Although it has some cracks and some little loss, its state of conservation is surprisingly good for a piece of this period and decorated with such a delicate technique. It is a very rare exemple of a surviving Cassone that remaining largely unaltered. Cassoni fell out of style even before the Renaissance had ended, and few of them survive intact today. Most were dismantled so that  their panels could be sold separately on the art market, a practice common in the nineteenth century. Decorated Cassone fronts were exceptionally desirable on the late nineteenth and early twenty century because British and American collectors highly appreciated their secular subject.

Elaborately decorated wooden wedding chests, cassoni, were made in Italy from the fourteenth to the sixteenth centuries and were integral part of the marriage rituals of the elite in renaissance. The word is an anachronism taken from Vasari, the 14th-15th-century term being forziero. Often commissioned by the groom in marriage, a cassone was prominently carried in the nuptial procession, laden with the dowry of his new bride. Wealthy families would proudly display their cassoni as a demonstration of their social standing, further contributing to the chests' cultural importance.
Their function was manifold: to carry the bride’s trousseau to her husband’s house during the wedding parade; to decorate the main bedchamber, often around beds; to encourage, through their pictorial imagery, the success of a marriage and the conception of offspring; to store and keep precious textiles. 
In Renaissance Italy, betrothal and marriage were formalized less by written documents, as in our modern world, than by eyewitness testimony of the rituals that accompanied the nuptial process, especially a series of symbolic items exchanged as gifts. The offering and acceptance of such gifts were considered integral parts of the marriage process and could even be used as evidence in legal disputes.
Arranged marriages were the norm. They were regarded as an alliance between two families who were usually of similar economic, social, and political standing. Once a couple got engaged, the bride’s father and her groom negotiated her dowry, which could range from clothing and jewelry to vast estates and other more substantial assets.
Throughout the marriage, the chests continued to be used as storage and seating and were among the most prestigious furnishings in the home.
In an era when homes, even those of the elite, were comparatively sparsely furnished, and when furniture itself was generally quite simple, they would have been the most splendid and distinctive pieces in the newly-weds’ room or camera, a semi-private domestic space which was not only where the couple slept, but was also used for entertaining.  They were therefore important vehicles for display, reminders of family alliances and family wealth. 
The Renaissance cassone, symbol of the period's opulence and aesthetic innovation, stands as a testament to the remarkable artistic achievements of the Italian Renaissance. Its exquisite craftsmanship, intricate designs, and cultural significance make it a cherished artifact of this transformative period in history. Beyond its utilitarian function, the cassone serves as a symbol of the Renaissance's emphasis on beauty, opulence, and the fusion of art and everyday life. Through the artistry of these chests, we gain insight into the enduring legacy of Italian Renaissance culture and its enduring influence on the world of art and design.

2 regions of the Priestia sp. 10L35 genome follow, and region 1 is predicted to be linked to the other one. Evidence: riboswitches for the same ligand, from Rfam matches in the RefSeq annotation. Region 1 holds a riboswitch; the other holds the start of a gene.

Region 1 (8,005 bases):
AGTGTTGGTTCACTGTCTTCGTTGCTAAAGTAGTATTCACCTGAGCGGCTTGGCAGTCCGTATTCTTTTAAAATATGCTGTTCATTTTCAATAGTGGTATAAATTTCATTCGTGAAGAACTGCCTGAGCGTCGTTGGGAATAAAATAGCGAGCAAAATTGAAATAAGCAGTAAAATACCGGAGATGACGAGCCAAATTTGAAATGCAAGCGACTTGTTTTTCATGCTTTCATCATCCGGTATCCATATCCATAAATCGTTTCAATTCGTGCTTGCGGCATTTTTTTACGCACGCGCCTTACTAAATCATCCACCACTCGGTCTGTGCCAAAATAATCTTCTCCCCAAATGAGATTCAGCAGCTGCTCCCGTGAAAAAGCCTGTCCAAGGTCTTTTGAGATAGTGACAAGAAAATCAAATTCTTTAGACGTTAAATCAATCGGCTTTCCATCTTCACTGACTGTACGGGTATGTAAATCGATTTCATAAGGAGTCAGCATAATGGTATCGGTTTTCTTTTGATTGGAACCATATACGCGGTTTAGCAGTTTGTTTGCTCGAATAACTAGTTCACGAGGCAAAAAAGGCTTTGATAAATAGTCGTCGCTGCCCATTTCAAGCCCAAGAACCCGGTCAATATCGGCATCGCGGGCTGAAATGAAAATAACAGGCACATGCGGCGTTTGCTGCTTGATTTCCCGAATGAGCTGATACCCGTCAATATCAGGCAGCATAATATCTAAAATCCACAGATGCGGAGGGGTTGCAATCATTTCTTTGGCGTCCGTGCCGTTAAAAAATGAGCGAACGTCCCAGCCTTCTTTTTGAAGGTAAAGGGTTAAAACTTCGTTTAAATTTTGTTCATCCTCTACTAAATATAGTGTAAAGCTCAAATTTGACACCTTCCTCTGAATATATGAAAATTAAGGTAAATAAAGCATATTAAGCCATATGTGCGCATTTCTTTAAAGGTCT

Examples of Italian cassoni can be seen in many museums. They form an important source for our understanding of life and society in Italy during the Renaissance. They inform us of important cultural practices pertaining to love and marriage at the time. The stories and imagery used to decorate these cassoni tell us much about popular tastes and interests. Yet these magnificent pieces of furniture survive as consummate works of art to be admired for the great skill of the craftsmen who produced them.

Bibliographic references :

H.Avray Tipping, Italian furniture of the Italian Renaissance as represented at the Victoria and Albert Museum, Country Life March 31st 1917

Wilhelm von Bode, Italian Renaissance Furniture (originally published as Die Italienischen Hausmöbel der Renaissance, Leipzig 1902), fig. 3; translated by Mary E. Herrick (New York, 1921)

Borghero, Gertrude: Thyssen-Bornemisza Collection: catalogue of the exhibited works of art. Lugano-Castagnola, Villa Favorita, 1981

Enrico Colle, Museo d’arti applicate: Mobili e intagli lignei (Milan, 1996)

Angela Comolli Sordelli, Il Mobile Antico dal XIV al XVII Secolo (Milan, 1967)

Freuler, Gaudenz (ed.): Manifestatori delle cose miracolose: arte italiana del ‘300 e ‘400 da collezioni in Svizzera e nel Liechtenstein. [Exhib. cat. Villa Favorita]. Lugano-Castagnola, Fundación Thyssen-Bornemisza,

Patricia Lurati, Doni nuziali del Rinascimento nell collezioni svizzere, (Locarno: Armando Dadò Editore, 2007)

'L'Autunno del Medievo in Umbria - Cofani nuziali in gesso durato e una bottega perugina dimenticata', a cura di Andrea de Marchi e Matteo Mazzulupi (exhibition catalogue, Galleria Nazionale dell'Umbria), 2019

Frieda Schottmüller, Furniture and Interior Decoration of the Italian Renaissance (Stuttgart, 1928)

Schubring, Cassoni; Truhen and Truhenbilder der Italienischen Frürenaissance, ein Beitrag zur Profanmalerei im quattrocento (Leipzig: Karl W. Hiersemann, 1915)

P.K. Thornton, The Italian Renaissance Interior 1400-1600 (london: Weidenfeld & Nicolson, 1991)